The issue today is a pillar of progressive politics, but not because of graying hippies who like their Rocky Mountain High. Rather, for many Democrats, legalization has become a litmus test for candidates’ commitment to equal treatment for all races in policing and criminal justice as well as fighting economic inequality.

A Democrat who is not on board with legalization or addressing it in terms of repairing harms brought by prohibition for decades is going to have a tough time convincing any voter they’re serious about racial justice,” said Vincent M. Southerland, executive director of the Center on Race, Inequality and the Law at New York University Law School.

Senator Cory Booker of New Jersey last month introduced the pointedly named Marijuana Justice Act, which would remove the drug from the federal list of controlled substances and expunge past convictions. Supporters note that African-Americans are almost four times more likely to be arrested for marijuana possession than whites, even though rates of use are similar.

“It’s not enough to legalize marijuana at the federal level — we should also help those who have suffered due to its prohibition,” Mr. Booker said in a tweet.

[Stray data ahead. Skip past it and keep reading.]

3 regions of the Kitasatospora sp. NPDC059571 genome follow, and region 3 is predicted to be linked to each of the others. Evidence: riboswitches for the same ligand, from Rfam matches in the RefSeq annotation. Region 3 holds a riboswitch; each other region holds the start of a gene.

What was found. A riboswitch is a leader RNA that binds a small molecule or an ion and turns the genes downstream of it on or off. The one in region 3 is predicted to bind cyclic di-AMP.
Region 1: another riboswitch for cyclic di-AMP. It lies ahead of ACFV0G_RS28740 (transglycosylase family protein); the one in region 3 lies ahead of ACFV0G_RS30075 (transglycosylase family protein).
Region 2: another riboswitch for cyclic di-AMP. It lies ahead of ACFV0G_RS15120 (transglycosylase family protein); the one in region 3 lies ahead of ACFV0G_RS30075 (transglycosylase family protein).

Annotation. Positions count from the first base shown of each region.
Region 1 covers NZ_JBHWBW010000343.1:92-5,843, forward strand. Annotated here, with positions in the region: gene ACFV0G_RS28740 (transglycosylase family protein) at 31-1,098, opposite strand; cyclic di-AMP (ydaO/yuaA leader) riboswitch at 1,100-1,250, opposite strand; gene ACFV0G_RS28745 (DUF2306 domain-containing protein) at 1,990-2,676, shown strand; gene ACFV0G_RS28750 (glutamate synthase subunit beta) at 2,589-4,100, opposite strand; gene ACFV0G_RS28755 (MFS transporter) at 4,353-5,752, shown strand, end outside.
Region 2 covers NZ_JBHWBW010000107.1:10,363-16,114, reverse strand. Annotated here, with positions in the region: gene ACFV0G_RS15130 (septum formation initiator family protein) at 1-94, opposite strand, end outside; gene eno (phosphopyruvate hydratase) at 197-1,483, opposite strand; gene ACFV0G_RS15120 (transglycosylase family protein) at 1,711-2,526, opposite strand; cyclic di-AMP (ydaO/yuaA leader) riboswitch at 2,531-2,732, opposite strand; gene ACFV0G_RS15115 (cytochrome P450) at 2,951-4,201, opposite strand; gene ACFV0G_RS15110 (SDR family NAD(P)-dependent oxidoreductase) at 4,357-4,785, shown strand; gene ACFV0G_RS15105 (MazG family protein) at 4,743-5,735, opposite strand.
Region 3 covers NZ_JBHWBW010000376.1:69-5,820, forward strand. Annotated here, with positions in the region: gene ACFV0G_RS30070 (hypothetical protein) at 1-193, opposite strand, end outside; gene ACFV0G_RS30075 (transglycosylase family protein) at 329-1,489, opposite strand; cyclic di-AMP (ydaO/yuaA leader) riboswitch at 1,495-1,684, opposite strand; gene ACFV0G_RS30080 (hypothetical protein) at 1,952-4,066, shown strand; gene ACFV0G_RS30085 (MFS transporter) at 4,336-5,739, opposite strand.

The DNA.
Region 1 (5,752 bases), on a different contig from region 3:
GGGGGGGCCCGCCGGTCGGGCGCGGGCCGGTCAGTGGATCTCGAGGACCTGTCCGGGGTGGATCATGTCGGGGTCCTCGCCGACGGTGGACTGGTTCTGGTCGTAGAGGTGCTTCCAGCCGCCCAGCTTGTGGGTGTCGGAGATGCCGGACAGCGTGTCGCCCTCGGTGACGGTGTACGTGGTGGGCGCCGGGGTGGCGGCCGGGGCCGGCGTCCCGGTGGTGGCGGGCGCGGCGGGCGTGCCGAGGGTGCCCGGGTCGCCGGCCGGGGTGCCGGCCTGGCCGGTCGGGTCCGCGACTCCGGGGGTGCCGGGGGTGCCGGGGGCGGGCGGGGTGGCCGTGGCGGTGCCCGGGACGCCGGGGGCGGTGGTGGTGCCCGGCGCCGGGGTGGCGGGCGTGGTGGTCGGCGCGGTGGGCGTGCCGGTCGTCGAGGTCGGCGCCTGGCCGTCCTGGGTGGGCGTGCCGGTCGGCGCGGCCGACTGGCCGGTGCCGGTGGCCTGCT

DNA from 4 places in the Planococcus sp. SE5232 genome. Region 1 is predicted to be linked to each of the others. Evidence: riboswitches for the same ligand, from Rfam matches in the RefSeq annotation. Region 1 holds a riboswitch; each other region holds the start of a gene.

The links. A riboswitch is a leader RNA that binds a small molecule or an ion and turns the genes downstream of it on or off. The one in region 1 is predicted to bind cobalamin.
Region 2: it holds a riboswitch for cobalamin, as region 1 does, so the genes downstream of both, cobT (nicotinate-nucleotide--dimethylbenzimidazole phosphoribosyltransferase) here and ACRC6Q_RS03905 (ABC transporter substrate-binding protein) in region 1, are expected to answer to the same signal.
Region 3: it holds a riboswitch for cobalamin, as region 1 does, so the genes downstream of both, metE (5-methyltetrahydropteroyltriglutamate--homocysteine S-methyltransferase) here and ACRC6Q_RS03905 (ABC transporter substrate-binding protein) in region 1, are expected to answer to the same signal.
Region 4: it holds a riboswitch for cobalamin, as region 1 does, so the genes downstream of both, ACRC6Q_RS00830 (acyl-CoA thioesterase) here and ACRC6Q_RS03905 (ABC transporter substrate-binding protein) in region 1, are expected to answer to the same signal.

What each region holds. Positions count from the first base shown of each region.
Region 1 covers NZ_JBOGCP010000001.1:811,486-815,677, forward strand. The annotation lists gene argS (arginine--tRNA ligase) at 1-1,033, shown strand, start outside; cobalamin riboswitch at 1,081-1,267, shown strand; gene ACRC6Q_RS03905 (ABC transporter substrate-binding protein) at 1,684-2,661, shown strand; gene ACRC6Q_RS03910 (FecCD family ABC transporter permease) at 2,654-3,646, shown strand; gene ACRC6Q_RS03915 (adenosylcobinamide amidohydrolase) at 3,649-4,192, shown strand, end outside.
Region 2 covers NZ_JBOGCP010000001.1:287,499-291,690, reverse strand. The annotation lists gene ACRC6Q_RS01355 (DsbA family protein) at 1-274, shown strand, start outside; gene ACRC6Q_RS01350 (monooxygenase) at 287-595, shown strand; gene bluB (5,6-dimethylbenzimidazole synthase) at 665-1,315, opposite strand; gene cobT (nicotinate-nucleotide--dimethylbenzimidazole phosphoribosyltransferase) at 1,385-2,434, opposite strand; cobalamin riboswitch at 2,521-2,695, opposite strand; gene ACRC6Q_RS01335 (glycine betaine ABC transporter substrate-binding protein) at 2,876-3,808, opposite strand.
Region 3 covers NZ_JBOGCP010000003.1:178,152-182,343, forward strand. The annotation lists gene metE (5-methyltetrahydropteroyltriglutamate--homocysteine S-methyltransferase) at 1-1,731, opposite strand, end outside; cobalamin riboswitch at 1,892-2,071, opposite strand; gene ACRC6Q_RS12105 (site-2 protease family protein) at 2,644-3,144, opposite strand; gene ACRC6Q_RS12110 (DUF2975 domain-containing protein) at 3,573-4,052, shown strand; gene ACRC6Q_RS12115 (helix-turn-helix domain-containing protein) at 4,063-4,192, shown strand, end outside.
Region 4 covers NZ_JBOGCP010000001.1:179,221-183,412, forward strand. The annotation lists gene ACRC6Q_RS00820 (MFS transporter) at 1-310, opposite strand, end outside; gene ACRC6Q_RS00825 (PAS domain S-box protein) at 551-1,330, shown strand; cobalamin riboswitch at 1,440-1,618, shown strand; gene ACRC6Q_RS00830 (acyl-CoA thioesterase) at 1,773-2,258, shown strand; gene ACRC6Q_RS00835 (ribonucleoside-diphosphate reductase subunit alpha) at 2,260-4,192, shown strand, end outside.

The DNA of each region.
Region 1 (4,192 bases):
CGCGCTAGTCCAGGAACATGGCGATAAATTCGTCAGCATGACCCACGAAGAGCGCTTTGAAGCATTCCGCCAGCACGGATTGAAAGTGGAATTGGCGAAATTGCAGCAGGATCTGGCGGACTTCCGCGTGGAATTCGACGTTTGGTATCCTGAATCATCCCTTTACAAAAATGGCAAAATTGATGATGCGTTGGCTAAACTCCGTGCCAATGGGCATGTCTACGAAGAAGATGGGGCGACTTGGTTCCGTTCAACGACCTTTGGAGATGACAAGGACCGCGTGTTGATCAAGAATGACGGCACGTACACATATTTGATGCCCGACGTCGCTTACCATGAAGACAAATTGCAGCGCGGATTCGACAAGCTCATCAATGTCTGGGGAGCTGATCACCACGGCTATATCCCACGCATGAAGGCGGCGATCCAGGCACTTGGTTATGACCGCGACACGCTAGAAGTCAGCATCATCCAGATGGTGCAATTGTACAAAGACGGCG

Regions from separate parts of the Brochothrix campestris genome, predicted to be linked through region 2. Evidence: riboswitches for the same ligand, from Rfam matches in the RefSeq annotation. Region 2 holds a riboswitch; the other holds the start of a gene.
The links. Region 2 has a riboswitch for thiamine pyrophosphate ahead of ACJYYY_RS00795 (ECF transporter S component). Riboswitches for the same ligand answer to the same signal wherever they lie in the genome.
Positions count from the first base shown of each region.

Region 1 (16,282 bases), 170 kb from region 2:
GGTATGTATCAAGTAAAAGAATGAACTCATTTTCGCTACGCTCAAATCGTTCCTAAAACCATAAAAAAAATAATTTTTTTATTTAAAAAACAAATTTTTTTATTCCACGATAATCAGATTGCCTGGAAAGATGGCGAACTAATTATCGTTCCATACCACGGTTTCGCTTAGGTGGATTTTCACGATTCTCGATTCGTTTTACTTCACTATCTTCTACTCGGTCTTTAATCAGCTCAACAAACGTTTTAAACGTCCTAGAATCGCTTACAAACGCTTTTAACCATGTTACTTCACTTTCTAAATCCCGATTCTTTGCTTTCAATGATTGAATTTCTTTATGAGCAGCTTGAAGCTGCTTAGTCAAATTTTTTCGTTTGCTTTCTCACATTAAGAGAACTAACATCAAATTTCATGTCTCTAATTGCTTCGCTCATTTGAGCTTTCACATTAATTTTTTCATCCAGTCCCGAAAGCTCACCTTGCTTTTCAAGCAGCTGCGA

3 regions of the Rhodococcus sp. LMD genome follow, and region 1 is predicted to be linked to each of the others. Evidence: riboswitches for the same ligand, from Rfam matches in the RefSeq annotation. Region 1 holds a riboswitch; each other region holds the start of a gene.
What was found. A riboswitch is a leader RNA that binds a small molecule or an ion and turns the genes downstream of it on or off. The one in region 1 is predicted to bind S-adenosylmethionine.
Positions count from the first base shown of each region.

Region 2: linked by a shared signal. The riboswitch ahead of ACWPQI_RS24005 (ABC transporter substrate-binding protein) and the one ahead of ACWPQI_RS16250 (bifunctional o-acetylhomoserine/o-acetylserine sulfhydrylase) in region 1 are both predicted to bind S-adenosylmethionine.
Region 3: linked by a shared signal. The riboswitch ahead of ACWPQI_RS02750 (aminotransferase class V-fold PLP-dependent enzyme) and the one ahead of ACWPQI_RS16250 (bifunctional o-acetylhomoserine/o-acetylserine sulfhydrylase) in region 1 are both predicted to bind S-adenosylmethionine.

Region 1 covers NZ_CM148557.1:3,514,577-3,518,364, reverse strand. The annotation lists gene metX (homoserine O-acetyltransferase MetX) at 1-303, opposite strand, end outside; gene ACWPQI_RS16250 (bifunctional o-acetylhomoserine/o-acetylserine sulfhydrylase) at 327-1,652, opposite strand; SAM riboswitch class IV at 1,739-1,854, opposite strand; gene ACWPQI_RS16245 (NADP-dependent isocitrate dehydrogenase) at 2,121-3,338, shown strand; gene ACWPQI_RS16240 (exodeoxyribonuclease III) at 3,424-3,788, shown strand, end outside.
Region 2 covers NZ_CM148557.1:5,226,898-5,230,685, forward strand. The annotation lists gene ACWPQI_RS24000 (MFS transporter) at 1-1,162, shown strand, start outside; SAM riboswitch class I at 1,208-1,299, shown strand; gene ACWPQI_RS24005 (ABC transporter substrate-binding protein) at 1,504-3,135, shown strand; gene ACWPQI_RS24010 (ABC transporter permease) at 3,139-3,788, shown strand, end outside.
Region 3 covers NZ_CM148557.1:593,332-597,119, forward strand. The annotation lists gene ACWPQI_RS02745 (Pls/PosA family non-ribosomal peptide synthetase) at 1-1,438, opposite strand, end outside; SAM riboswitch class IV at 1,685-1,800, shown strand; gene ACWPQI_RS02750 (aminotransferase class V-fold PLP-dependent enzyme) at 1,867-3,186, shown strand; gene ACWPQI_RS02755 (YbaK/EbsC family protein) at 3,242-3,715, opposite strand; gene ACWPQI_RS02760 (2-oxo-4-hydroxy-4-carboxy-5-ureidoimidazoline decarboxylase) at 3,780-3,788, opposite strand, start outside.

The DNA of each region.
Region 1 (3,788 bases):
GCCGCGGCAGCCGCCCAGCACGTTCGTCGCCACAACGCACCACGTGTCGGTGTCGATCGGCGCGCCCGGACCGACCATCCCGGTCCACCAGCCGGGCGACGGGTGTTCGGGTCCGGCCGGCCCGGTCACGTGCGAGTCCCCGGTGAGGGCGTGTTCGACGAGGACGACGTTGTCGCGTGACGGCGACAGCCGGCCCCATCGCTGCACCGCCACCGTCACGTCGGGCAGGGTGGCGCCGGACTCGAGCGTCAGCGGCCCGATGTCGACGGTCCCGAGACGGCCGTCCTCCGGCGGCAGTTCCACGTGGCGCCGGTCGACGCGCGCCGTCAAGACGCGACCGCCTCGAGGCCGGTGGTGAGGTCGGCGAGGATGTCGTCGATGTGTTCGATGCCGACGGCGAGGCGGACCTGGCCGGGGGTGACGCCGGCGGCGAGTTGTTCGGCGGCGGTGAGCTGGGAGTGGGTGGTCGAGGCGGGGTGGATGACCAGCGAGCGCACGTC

Other 2020 candidates in the Senate quickly signed on as sponsors, including Kirsten Gillibrand, Bernie Sanders, Elizabeth Warren and Kamala Harris. READ MORE: https://www.nytimes.com/2019/03/17/us/politics/marijuana-legalize-democrats.html?action=click&module=Top%20Stories&pgtype=Homepage

HOW TO LOOK GREAT IN THE GYM, EVEN WHEN YOU’RE A MEDIOCRE ATHLETE

Gyms don’t exactly lend themselves to chic dress codes. Mirrors, sweat and suspect protein shakes are a fairly potent cocktail in the first place – add in subpar active wear and you’d be forgiven for never stepping foot in one again.

Be that as it may, those guns aren’t going to sculpt themselves. Recognising that the gym is a necessary evil, we’ll delve into the best way to wear gym gear so that you stay fresh even if you’re feeling anything but.

The most basic of gym kits, everything you need for sweating it out rotates around the standard singlet and shorts. But with such a surplus of options, it can be a little daunting knowing where to start. For me, it’s all about finding a style that fits well. And remember, regardless of what size your pecs are, no one wants to see them spilling out of a stringlet.

When it comes to finding a top that’s appropriate and chic, look at the likes of Lululemon and Under Armour for interesting colours and weaves. A personal favourite is grey blues – they’re forgiving on sweat patches and are easy to pair with dark shorts.

Speaking of shorts, this is one of those times where less is more. And when I say less, I’m referring to less of your upper thighs. No one wants to see more than they bargained for when you’re doing a deadlift, so look at mid length options that have a boy leg liner built in.